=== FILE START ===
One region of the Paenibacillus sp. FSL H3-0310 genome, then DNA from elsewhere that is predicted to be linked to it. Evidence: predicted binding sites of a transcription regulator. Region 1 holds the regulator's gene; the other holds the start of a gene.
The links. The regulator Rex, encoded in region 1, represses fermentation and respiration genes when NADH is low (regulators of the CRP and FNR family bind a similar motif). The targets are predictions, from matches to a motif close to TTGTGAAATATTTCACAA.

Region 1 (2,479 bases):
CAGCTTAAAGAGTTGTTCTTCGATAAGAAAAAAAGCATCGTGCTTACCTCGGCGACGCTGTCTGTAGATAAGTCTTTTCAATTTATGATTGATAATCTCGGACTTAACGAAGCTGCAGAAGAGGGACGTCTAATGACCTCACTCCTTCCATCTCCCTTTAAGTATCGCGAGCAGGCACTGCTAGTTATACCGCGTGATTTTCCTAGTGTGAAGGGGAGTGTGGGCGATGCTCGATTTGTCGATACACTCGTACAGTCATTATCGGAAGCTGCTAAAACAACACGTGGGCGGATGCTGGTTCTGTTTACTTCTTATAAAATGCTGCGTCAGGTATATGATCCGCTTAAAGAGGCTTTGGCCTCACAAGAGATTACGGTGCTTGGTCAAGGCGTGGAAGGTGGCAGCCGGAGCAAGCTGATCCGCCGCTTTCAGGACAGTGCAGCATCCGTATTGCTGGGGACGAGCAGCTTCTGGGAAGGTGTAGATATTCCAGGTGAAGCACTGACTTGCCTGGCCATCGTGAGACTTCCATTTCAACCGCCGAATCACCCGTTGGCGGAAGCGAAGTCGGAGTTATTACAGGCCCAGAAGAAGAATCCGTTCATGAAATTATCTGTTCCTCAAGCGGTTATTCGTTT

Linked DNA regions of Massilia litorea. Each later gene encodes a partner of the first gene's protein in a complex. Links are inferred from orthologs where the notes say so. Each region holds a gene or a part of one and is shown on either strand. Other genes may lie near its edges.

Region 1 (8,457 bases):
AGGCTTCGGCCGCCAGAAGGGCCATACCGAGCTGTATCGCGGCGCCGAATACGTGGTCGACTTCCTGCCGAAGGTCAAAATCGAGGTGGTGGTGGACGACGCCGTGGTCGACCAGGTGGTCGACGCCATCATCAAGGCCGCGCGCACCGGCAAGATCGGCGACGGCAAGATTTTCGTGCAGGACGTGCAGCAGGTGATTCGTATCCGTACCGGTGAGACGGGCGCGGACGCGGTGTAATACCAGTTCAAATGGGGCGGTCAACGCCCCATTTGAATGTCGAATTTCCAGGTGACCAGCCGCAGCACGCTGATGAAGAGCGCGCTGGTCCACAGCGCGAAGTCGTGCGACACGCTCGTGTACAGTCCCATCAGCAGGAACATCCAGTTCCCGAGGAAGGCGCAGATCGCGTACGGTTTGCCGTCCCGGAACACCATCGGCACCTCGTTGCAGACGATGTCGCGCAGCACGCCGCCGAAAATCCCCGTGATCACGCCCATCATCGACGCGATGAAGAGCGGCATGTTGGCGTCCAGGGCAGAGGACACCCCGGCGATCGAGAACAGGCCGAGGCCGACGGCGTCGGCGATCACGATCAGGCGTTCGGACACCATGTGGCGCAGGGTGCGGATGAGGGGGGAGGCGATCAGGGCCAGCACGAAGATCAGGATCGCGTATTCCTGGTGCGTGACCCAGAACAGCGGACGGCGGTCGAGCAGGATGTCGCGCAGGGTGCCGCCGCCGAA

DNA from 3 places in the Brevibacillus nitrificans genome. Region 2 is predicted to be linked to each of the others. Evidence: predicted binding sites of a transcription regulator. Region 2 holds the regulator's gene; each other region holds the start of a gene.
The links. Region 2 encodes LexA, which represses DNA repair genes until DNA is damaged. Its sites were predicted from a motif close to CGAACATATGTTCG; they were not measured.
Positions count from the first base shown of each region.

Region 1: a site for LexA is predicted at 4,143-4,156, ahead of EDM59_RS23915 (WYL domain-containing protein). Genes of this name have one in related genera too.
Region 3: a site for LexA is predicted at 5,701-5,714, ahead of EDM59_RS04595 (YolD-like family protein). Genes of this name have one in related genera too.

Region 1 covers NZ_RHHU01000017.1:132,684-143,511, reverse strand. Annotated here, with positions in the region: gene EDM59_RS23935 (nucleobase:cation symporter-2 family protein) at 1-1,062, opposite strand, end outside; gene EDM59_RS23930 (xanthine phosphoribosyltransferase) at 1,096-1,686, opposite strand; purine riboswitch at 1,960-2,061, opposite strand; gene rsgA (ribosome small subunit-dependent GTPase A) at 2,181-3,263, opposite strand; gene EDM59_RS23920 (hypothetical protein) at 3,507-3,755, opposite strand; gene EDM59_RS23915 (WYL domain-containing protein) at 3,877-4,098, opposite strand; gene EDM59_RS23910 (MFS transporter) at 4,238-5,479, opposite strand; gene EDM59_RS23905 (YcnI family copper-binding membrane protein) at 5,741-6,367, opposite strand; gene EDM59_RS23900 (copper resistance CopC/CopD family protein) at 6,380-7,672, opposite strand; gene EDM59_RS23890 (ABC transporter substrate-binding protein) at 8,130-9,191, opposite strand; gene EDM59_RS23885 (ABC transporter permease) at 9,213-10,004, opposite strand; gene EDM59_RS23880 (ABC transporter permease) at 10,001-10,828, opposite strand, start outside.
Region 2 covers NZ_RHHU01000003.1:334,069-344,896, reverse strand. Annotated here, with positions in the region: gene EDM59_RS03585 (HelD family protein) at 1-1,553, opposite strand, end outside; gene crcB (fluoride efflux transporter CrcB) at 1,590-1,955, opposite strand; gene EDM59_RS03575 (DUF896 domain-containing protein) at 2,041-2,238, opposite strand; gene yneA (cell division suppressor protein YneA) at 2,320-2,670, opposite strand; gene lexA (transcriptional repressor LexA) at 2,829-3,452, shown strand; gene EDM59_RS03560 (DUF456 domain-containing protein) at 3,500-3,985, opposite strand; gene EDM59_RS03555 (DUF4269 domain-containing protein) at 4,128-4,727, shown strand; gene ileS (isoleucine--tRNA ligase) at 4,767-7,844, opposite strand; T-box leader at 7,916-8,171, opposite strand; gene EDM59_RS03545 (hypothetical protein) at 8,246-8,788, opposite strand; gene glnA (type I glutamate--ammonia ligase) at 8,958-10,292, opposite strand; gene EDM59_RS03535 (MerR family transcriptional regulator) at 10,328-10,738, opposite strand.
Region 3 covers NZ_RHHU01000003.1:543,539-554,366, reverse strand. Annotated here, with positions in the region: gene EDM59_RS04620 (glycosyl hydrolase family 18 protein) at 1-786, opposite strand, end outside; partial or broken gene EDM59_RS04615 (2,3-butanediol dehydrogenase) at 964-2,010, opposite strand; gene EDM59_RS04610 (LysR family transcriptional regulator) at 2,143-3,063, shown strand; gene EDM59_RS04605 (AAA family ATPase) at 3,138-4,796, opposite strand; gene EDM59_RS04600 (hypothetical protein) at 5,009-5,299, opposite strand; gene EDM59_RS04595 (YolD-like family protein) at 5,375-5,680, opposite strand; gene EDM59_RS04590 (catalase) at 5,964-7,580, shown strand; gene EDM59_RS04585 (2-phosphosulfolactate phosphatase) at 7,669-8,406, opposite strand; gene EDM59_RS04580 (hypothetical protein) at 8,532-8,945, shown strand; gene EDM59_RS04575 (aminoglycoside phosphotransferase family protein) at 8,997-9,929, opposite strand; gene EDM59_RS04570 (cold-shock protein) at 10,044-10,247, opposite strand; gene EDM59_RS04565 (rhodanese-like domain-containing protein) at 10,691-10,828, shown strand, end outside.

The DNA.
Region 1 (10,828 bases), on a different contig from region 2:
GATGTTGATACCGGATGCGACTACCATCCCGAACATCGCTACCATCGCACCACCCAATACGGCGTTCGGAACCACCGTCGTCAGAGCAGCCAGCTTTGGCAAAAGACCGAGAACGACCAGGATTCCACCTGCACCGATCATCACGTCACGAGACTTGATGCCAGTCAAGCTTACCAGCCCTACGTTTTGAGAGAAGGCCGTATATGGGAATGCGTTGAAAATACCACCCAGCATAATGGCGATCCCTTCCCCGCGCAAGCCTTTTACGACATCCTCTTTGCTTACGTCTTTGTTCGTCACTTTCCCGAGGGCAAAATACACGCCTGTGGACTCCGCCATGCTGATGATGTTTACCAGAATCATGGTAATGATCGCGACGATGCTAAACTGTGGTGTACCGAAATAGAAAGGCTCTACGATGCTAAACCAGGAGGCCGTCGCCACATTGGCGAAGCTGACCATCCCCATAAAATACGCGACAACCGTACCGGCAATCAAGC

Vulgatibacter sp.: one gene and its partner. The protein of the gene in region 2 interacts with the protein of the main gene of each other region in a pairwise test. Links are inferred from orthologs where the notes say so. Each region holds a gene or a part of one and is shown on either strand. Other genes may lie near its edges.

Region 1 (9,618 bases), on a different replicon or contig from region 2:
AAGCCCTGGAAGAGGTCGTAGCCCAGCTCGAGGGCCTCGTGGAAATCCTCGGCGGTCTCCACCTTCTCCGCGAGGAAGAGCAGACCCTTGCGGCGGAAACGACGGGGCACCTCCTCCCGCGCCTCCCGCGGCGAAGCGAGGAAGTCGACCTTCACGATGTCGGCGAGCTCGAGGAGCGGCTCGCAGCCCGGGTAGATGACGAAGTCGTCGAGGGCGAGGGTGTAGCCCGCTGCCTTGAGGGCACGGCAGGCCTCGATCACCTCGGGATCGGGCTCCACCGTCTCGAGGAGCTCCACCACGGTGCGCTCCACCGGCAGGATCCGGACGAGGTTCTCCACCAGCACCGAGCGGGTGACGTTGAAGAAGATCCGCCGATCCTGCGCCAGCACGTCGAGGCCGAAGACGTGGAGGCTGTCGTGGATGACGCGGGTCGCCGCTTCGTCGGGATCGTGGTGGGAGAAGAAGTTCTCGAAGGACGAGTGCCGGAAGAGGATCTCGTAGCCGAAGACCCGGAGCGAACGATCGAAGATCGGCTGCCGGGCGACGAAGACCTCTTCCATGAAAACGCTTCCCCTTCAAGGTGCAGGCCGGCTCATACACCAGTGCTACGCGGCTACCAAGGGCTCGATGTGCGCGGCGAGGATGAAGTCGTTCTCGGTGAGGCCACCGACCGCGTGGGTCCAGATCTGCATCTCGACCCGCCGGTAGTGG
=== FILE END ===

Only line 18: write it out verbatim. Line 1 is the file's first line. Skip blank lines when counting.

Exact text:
GATGTTGATACCGGATGCGACTACCATCCCGAACATCGCTACCATCGCACCACCCAATACGGCGTTCGGAACCACCGTCGTCAGAGCAGCCAGCTTTGGCAAAAGACCGAGAACGACCAGGATTCCACCTGCACCGATCATCACGTCACGAGACTTGATGCCAGTCAAGCTTACCAGCCCTACGTTTTGAGAGAAGGCCGTATATGGGAATGCGTTGAAAATACCACCCAGCATAATGGCGATCCCTTCCCCGCGCAAGCCTTTTACGACATCCTCTTTGCTTACGTCTTTGTTCGTCACTTTCCCGAGGGCAAAATACACGCCTGTGGACTCCGCCATGCTGATGATGTTTACCAGAATCATGGTAATGATCGCGACGATGCTAAACTGTGGTGTACCGAAATAGAAAGGCTCTACGATGCTAAACCAGGAGGCCGTCGCCACATTGGCGAAGCTGACCATCCCCATAAAATACGCGACAACCGTACCGGCAATCAAGC